Written by Floify’s Dave Sims for Inman.com. Reposted here with permission.
Differentiate your mortgage business from the competition with more than just “great customer service.” Provide what millennials and a surprising number of older borrowers want — automated mortgage process status updates.
I’m going to show you how to do this.
Every loan officer purports to offer great service, which usually means the loan officer and their team provide prompt answers to borrower questions. Many loan originators succeed with this.
But you can go beyond that. Automated mortgage process status updates can elevate you above your competition. In the self-service world millennials live in, borrowers and real estate agents want impersonal updates as a loan moves forward through its process.
A real differentiator
In my case, I’m a software developer. For me to stand out from my competition, of course, I have to provide “great customer service,” but I also have to provide a software experience that my customers cannot get anywhere else. That is the real differentiator for me.
Similarly, elite mortgage loan originators have an opportunity to provide something that their borrowers cannot get anywhere else. Their niche service is a real differentiator.
I’ve seen both borrowers and real estate agents rave when they receive regular mortgage process status updates. It’s an easy win for you, and you’d be amazed at how many loan originators do not do this well.
Automate the answers to typical borrower questions
Typical borrower questions often include inquiries about:
- The mortgage process timeline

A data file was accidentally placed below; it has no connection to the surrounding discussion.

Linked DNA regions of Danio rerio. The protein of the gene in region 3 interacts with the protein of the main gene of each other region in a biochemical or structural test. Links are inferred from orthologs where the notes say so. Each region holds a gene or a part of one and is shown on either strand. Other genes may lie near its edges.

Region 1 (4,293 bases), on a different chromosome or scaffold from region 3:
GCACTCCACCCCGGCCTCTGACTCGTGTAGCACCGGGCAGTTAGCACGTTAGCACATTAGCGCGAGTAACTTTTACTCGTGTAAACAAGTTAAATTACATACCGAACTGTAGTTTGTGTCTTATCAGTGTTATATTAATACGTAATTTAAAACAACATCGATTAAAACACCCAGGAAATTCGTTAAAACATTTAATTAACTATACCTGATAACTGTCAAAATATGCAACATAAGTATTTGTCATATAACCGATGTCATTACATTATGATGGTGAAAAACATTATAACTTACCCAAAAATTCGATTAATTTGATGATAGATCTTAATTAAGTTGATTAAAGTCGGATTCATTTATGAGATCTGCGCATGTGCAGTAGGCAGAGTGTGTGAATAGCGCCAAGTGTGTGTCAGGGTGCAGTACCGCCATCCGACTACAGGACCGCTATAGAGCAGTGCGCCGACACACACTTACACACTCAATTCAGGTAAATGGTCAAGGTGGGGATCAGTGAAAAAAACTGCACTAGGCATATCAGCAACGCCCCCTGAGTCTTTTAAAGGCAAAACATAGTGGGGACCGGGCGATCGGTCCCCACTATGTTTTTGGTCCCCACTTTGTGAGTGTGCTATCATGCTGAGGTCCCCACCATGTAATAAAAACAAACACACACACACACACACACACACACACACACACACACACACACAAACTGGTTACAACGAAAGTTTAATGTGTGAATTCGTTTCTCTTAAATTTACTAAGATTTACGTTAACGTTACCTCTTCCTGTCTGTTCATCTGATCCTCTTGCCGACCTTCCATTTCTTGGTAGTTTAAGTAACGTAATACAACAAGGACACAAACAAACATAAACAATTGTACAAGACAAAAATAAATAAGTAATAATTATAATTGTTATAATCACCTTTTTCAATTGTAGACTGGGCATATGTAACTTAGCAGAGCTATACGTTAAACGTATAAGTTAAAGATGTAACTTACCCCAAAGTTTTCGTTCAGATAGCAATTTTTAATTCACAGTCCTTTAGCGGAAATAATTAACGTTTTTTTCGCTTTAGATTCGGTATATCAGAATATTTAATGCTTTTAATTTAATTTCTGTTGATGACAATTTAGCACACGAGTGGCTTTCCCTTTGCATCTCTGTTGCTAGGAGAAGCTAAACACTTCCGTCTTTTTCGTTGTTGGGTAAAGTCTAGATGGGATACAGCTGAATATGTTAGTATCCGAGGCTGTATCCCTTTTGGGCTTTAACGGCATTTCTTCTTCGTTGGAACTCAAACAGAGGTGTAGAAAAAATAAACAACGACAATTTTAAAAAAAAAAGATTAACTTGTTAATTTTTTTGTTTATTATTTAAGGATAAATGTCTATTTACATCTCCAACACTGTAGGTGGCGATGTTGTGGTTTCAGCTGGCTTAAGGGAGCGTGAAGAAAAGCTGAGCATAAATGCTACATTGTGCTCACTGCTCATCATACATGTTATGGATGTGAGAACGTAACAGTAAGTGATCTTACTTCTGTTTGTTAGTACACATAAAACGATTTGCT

- Where the borrower is in that timeline
- How long it will take to reach the next step
Elite loan originators want to show the borrower:
- What will happen next in the mortgage process
- Who is responsible
- When the next step is initiated
- When the next step is expected to happen
- Updates no less frequent than once every three days
- When the next step is completed
Repeat as necessary.
Finally, when closing is ready to schedule, don’t just hand out the name and phone number of the title officer to your borrower so they can schedule their closing. Stay involved. Once you know when closing is scheduled, include the title company in the above notification process for a seamless borrower experience.
How to do this
So, how can you automate this?
Simple. Use a tool you already have: a spreadsheet.
Create an Updates spreadsheet that delineates the notification timeline we’ve been discussing.
I’ve created a spreadsheet template with many more detailed steps than I have explained here. Email me, and I’ll send you the download link. Edit the template to suit your circumstances.
Every day, whenever something important happens on a loan file:
- Consult your Updates spreadsheet, and find the relevant cell.
- Record the date, your notes and anything else germane.
- Email all relevant parties with a form letter. Always use your form letter. Include special “one-off” text on an as-needed basis and always in the same spot in the form letter.
Also on a daily basis, consult your Updates spreadsheet. If more than three days pass since the last update was sent on a loan file, send another update, even if nothing has changed. Do it every three calendar days, not three business days.
Why it’s important to send updates every three days
You might be thinking, “Why do I need to send an update if nothing has happened on a loan file?”
It’s due to the nature of humanity. People forget and overlook things. Furthermore, other people expect people to forget and overlook things. That’s why so many “just checking in” messages get sent every day.
So be proactive with your borrowers and real estate agents. If nothing has happened in the past three days, simply tell them that and remind them that you still expect the next deadline to be on time.
This is how you differentiate your mortgage business from competitors
This simple, automated mortgage-process-status update system goes far beyond “great customer service.” It provides the basis for you to out-compete your peers for business from millennial mortgage seekers.